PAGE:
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From Pizza to Pigskin


Domino's CEO leaves the corner office for Big Ten college sports.

Division 1-A football is a $2 billion-a-year business so it's not surprising that the University of Michigan selected a top executive from the private sector to head its athletics program.

David Brandon, chief executive officer for Domino's Pizza (DPZ), will take over as the school's athletic director in March if approved by the University's Board of Regents. Brandon says his new job won't affect the board seats he holds with other companies, including Burger King (BKC) and clothing and home goods retailer TJX (TJX).

Brandon, 57, will receive a five-year contract. He played football under the late Coach Bo Schembechler and lettered as a defensive end in 1973. Brandon says his experience on the field had a "profound impact" on his life and career.

Brandon faces several key challenges in his new job.

In August, the University of Michigan launched an internal investigation into allegations that the football program broke NCAA rules limiting how much time players can spend training and practicing.

This fall, the football team will play in a newly renovated stadium and Brandon almost certainly will draw on his marketing skills as the school seeks to fill luxury boxes that cost as much as $85,000 per season.

Here's betting Brandon will quickly nail down the business end of the school's sports program, but can he boost graduation rates -- especially for black athletes?

The NCAA says 79% of Division I freshmen student-athletes who entered college in 2002 earned their degrees, an all-time high.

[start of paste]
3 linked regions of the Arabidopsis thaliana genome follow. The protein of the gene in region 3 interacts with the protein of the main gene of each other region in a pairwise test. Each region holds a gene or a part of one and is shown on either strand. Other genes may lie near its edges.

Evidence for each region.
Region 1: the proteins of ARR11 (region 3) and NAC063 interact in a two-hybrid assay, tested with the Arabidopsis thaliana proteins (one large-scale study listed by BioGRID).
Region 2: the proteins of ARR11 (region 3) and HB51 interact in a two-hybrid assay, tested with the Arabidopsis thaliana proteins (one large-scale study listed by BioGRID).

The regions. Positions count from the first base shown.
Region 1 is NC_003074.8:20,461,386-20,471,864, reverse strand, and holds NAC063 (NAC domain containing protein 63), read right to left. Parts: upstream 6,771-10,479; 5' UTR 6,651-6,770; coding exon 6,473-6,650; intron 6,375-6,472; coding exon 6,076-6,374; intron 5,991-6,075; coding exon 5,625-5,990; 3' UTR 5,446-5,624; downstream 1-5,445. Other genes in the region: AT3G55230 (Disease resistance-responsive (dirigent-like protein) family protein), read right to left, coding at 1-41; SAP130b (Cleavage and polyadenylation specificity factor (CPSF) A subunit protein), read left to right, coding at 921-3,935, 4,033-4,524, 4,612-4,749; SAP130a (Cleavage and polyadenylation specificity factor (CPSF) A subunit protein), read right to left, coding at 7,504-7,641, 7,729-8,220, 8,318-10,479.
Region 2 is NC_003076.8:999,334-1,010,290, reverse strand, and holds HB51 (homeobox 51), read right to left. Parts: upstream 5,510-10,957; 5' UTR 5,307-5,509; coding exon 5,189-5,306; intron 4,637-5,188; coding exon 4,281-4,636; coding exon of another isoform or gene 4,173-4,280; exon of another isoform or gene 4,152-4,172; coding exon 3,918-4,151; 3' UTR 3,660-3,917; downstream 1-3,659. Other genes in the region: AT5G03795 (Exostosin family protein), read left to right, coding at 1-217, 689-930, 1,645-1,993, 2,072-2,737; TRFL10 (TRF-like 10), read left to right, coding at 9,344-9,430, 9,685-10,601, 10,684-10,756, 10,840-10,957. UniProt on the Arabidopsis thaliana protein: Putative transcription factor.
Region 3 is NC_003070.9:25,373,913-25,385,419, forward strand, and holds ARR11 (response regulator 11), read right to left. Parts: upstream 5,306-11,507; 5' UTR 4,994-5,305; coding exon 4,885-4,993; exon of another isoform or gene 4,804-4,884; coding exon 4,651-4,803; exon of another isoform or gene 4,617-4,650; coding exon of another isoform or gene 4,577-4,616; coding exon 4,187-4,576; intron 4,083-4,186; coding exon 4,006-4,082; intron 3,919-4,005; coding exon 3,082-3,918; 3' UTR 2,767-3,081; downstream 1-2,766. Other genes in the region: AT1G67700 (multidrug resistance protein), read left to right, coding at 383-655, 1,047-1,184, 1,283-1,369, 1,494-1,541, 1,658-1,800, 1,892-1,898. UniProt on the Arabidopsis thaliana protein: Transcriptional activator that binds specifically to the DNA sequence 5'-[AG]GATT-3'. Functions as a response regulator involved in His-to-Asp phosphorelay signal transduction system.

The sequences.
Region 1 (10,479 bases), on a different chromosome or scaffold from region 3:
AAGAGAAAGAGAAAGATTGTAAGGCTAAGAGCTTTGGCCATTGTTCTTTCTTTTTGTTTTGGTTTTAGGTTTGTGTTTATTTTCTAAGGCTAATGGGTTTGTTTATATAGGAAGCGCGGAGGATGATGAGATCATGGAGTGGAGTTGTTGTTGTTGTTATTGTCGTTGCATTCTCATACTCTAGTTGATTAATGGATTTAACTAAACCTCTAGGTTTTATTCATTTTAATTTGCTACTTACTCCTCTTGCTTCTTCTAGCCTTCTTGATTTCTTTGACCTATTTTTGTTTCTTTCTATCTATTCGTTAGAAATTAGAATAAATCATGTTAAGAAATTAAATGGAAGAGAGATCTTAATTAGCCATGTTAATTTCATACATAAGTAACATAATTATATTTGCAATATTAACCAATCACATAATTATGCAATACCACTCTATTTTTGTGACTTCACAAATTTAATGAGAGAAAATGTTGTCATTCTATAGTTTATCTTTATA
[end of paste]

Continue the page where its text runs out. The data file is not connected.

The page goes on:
But that's an average, and women continue to graduate at higher rates than men, with 88% of female student athletes earning a four-year degree compared with 72% for men. Overall, 66% of football players graduate, and that tops the 55% overall graduation rate for major schools as a whole. But the graduation rates for all students typically don't include transfer students and about 60% of undergraduates will attend more than one school. Michigan graduated 65% of its student athletes, but blacks continue to trail whites.

Keep in mind that the number of athletes in a given program is small and the success or failure of an added few to graduate can skew the statistics. Top students go to top schools so it's not surprising that the more competitive the school, the higher the overall graduation rate.

The annual report by the Institute for Diversity and Ethics in Sport at University of Central Florida found overall academic progress at 67 schools surveyed, but there were 21 that graduated fewer than half of their black football players, up from 19 last year.

Brandon speaks fondly of his experience as a student athlete. Let's see if he can translate his nostalgia into higher graduation rates for all athletes. In 2008, Michigan ranked twentieth in graduating its football players, trailing Notre Dame (94%), Stanford (93%), and Duke (92%), but outpacing UCLA (62%).

Brandon joined Domino's in 1999 and is widely credited with its expansion. Domino's serves about 1.3 million pizzas a day through 8,800 outlets in about 60 countries. The company, established as a single store in 1960, now employs about 170,000 people worldwide. In 2008, sales totaled $1.4 billion.

Domino's went public in July 2004 and the stock opened at $14 a share. In mid-day trading Tuesday, the shares fetched $8.65 each, down $0.03, or 0.34%. Competitors include Little Caesar Enterprises, Papa John's International (PZZA) and Pizza Hut, part of Yum Brands (YUM).

Domino's announced that J. Patrick Doyle will replace Brandon as the company's CEO. Doyle, 46, joined the company in 1997 and has served as president of the company's US division since 2007. He recently appeared in ads plugging Domino's new recipe, launched as part of the company's fiftieth anniversary. (See also, Finding the Recipe for Success.)
No positions in stocks mentioned.
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